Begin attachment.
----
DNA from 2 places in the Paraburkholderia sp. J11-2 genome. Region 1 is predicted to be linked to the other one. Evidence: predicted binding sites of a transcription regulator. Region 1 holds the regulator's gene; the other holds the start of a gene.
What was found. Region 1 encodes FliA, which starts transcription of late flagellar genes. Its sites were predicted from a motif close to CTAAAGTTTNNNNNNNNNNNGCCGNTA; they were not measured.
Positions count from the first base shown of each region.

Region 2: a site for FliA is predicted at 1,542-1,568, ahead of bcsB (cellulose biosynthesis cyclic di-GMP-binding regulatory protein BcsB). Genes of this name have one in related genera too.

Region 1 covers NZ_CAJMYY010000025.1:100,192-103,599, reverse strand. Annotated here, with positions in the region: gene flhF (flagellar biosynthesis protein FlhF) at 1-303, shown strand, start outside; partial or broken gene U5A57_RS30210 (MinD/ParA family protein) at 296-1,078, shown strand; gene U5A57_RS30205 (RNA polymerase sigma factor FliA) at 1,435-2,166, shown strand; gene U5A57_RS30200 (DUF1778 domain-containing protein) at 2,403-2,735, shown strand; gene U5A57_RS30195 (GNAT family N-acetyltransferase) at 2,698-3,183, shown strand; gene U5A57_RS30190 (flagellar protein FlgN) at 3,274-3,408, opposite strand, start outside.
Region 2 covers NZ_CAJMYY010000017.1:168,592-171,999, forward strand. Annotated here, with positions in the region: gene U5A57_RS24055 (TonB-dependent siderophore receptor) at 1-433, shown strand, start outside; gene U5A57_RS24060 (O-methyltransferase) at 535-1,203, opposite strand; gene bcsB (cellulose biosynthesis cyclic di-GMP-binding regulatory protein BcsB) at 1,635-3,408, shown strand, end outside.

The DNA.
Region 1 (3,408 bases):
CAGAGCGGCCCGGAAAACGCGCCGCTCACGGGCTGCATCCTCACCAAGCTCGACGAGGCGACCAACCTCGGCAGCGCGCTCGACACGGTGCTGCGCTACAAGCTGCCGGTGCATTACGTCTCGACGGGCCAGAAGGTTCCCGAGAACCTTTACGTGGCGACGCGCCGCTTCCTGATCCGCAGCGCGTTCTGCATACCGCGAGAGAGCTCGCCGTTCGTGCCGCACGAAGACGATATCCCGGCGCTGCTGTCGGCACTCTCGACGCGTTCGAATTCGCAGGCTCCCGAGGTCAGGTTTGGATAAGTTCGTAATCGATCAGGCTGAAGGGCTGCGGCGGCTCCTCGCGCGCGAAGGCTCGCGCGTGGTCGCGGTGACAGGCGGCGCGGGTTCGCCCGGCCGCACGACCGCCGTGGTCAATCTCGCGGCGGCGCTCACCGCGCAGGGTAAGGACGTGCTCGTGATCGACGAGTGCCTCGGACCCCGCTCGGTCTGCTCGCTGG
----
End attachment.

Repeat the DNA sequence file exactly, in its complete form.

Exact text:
DNA from 2 places in the Paraburkholderia sp. J11-2 genome. Region 1 is predicted to be linked to the other one. Evidence: predicted binding sites of a transcription regulator. Region 1 holds the regulator's gene; the other holds the start of a gene.
What was found. Region 1 encodes FliA, which starts transcription of late flagellar genes. Its sites were predicted from a motif close to CTAAAGTTTNNNNNNNNNNNGCCGNTA; they were not measured.
Positions count from the first base shown of each region.

Region 2: a site for FliA is predicted at 1,542-1,568, ahead of bcsB (cellulose biosynthesis cyclic di-GMP-binding regulatory protein BcsB). Genes of this name have one in related genera too.

Region 1 covers NZ_CAJMYY010000025.1:100,192-103,599, reverse strand. Annotated here, with positions in the region: gene flhF (flagellar biosynthesis protein FlhF) at 1-303, shown strand, start outside; partial or broken gene U5A57_RS30210 (MinD/ParA family protein) at 296-1,078, shown strand; gene U5A57_RS30205 (RNA polymerase sigma factor FliA) at 1,435-2,166, shown strand; gene U5A57_RS30200 (DUF1778 domain-containing protein) at 2,403-2,735, shown strand; gene U5A57_RS30195 (GNAT family N-acetyltransferase) at 2,698-3,183, shown strand; gene U5A57_RS30190 (flagellar protein FlgN) at 3,274-3,408, opposite strand, start outside.
Region 2 covers NZ_CAJMYY010000017.1:168,592-171,999, forward strand. Annotated here, with positions in the region: gene U5A57_RS24055 (TonB-dependent siderophore receptor) at 1-433, shown strand, start outside; gene U5A57_RS24060 (O-methyltransferase) at 535-1,203, opposite strand; gene bcsB (cellulose biosynthesis cyclic di-GMP-binding regulatory protein BcsB) at 1,635-3,408, shown strand, end outside.

The DNA.
Region 1 (3,408 bases):
CAGAGCGGCCCGGAAAACGCGCCGCTCACGGGCTGCATCCTCACCAAGCTCGACGAGGCGACCAACCTCGGCAGCGCGCTCGACACGGTGCTGCGCTACAAGCTGCCGGTGCATTACGTCTCGACGGGCCAGAAGGTTCCCGAGAACCTTTACGTGGCGACGCGCCGCTTCCTGATCCGCAGCGCGTTCTGCATACCGCGAGAGAGCTCGCCGTTCGTGCCGCACGAAGACGATATCCCGGCGCTGCTGTCGGCACTCTCGACGCGTTCGAATTCGCAGGCTCCCGAGGTCAGGTTTGGATAAGTTCGTAATCGATCAGGCTGAAGGGCTGCGGCGGCTCCTCGCGCGCGAAGGCTCGCGCGTGGTCGCGGTGACAGGCGGCGCGGGTTCGCCCGGCCGCACGACCGCCGTGGTCAATCTCGCGGCGGCGCTCACCGCGCAGGGTAAGGACGTGCTCGTGATCGACGAGTGCCTCGGACCCCGCTCGGTCTGCTCGCTGG